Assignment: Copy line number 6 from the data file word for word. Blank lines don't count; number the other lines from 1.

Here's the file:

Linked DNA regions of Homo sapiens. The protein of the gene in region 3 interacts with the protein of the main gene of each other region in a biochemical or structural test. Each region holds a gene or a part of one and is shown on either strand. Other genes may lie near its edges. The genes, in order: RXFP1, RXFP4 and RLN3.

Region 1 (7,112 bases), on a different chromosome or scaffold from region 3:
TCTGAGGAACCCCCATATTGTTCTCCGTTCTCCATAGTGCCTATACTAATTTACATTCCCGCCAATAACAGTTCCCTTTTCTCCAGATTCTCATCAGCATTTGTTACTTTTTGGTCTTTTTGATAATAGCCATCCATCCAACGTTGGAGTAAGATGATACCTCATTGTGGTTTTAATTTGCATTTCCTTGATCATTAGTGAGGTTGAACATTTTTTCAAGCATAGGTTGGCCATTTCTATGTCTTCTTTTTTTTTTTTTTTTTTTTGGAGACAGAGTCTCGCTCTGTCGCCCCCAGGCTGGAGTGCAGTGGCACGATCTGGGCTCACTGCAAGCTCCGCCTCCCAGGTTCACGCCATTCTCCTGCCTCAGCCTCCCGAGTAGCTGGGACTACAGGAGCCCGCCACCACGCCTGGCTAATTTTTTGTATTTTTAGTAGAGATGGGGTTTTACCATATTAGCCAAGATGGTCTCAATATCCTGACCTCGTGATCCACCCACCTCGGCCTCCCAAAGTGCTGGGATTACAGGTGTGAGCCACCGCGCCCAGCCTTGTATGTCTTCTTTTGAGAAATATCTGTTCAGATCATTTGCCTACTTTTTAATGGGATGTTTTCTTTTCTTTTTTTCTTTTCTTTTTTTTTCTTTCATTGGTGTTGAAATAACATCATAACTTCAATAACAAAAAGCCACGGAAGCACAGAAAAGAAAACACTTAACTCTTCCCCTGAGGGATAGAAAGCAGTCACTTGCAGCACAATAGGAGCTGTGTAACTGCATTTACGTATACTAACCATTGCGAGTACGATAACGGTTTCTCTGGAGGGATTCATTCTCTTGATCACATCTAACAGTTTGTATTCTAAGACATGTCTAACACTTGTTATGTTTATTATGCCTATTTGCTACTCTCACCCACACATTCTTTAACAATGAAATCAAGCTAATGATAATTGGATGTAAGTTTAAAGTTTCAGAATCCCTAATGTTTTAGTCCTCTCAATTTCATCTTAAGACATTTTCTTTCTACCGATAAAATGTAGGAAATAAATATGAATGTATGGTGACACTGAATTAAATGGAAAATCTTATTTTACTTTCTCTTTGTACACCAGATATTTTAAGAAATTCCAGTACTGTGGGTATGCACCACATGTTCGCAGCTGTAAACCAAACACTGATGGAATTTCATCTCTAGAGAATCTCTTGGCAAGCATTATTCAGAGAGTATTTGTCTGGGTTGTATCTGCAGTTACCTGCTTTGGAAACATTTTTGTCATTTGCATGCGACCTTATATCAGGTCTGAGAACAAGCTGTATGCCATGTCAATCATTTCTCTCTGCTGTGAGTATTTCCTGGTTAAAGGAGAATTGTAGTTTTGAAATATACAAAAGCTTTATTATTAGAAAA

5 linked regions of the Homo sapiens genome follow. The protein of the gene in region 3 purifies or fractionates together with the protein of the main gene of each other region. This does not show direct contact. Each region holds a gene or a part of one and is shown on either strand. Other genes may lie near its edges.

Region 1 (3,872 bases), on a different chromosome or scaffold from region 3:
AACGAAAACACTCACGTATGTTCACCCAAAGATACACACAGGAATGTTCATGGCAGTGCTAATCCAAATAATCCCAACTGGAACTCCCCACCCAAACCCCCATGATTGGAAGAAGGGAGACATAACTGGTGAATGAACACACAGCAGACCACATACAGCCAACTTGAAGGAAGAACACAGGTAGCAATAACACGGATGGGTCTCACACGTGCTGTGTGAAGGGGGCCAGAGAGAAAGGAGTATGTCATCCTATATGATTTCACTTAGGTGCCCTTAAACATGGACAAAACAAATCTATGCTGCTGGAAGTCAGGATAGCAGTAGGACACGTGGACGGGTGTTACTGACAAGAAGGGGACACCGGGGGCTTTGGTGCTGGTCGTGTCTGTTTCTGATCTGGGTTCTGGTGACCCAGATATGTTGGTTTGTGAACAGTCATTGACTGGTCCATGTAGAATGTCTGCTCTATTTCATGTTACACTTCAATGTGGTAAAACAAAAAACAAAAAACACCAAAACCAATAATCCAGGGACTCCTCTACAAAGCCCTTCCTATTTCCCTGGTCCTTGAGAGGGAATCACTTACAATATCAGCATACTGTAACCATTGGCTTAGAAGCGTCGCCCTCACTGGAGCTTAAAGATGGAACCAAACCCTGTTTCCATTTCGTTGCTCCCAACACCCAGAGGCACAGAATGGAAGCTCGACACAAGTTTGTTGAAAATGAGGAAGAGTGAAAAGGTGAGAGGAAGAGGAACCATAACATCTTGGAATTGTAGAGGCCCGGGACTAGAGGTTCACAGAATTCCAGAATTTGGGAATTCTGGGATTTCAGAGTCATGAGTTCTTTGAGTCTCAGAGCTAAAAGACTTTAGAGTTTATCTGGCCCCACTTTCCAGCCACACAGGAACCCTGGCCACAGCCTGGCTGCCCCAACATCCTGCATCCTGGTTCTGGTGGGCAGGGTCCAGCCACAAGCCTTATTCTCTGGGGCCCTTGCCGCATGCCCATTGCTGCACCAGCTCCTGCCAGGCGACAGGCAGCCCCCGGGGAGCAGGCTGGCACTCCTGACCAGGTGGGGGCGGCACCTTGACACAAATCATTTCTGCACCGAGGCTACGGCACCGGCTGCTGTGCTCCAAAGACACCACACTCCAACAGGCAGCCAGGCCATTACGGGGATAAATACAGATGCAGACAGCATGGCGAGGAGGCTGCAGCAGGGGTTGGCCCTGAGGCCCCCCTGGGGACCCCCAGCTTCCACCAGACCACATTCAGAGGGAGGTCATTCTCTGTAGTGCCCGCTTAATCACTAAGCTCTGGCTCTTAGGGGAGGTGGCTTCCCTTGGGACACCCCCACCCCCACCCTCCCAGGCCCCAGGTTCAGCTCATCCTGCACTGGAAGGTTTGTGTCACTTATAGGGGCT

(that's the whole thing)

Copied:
AACGAAAACACTCACGTATGTTCACCCAAAGATACACACAGGAATGTTCATGGCAGTGCTAATCCAAATAATCCCAACTGGAACTCCCCACCCAAACCCCCATGATTGGAAGAAGGGAGACATAACTGGTGAATGAACACACAGCAGACCACATACAGCCAACTTGAAGGAAGAACACAGGTAGCAATAACACGGATGGGTCTCACACGTGCTGTGTGAAGGGGGCCAGAGAGAAAGGAGTATGTCATCCTATATGATTTCACTTAGGTGCCCTTAAACATGGACAAAACAAATCTATGCTGCTGGAAGTCAGGATAGCAGTAGGACACGTGGACGGGTGTTACTGACAAGAAGGGGACACCGGGGGCTTTGGTGCTGGTCGTGTCTGTTTCTGATCTGGGTTCTGGTGACCCAGATATGTTGGTTTGTGAACAGTCATTGACTGGTCCATGTAGAATGTCTGCTCTATTTCATGTTACACTTCAATGTGGTAAAACAAAAAACAAAAAACACCAAAACCAATAATCCAGGGACTCCTCTACAAAGCCCTTCCTATTTCCCTGGTCCTTGAGAGGGAATCACTTACAATATCAGCATACTGTAACCATTGGCTTAGAAGCGTCGCCCTCACTGGAGCTTAAAGATGGAACCAAACCCTGTTTCCATTTCGTTGCTCCCAACACCCAGAGGCACAGAATGGAAGCTCGACACAAGTTTGTTGAAAATGAGGAAGAGTGAAAAGGTGAGAGGAAGAGGAACCATAACATCTTGGAATTGTAGAGGCCCGGGACTAGAGGTTCACAGAATTCCAGAATTTGGGAATTCTGGGATTTCAGAGTCATGAGTTCTTTGAGTCTCAGAGCTAAAAGACTTTAGAGTTTATCTGGCCCCACTTTCCAGCCACACAGGAACCCTGGCCACAGCCTGGCTGCCCCAACATCCTGCATCCTGGTTCTGGTGGGCAGGGTCCAGCCACAAGCCTTATTCTCTGGGGCCCTTGCCGCATGCCCATTGCTGCACCAGCTCCTGCCAGGCGACAGGCAGCCCCCGGGGAGCAGGCTGGCACTCCTGACCAGGTGGGGGCGGCACCTTGACACAAATCATTTCTGCACCGAGGCTACGGCACCGGCTGCTGTGCTCCAAAGACACCACACTCCAACAGGCAGCCAGGCCATTACGGGGATAAATACAGATGCAGACAGCATGGCGAGGAGGCTGCAGCAGGGGTTGGCCCTGAGGCCCCCCTGGGGACCCCCAGCTTCCACCAGACCACATTCAGAGGGAGGTCATTCTCTGTAGTGCCCGCTTAATCACTAAGCTCTGGCTCTTAGGGGAGGTGGCTTCCCTTGGGACACCCCCACCCCCACCCTCCCAGGCCCCAGGTTCAGCTCATCCTGCACTGGAAGGTTTGTGTCACTTATAGGGGCT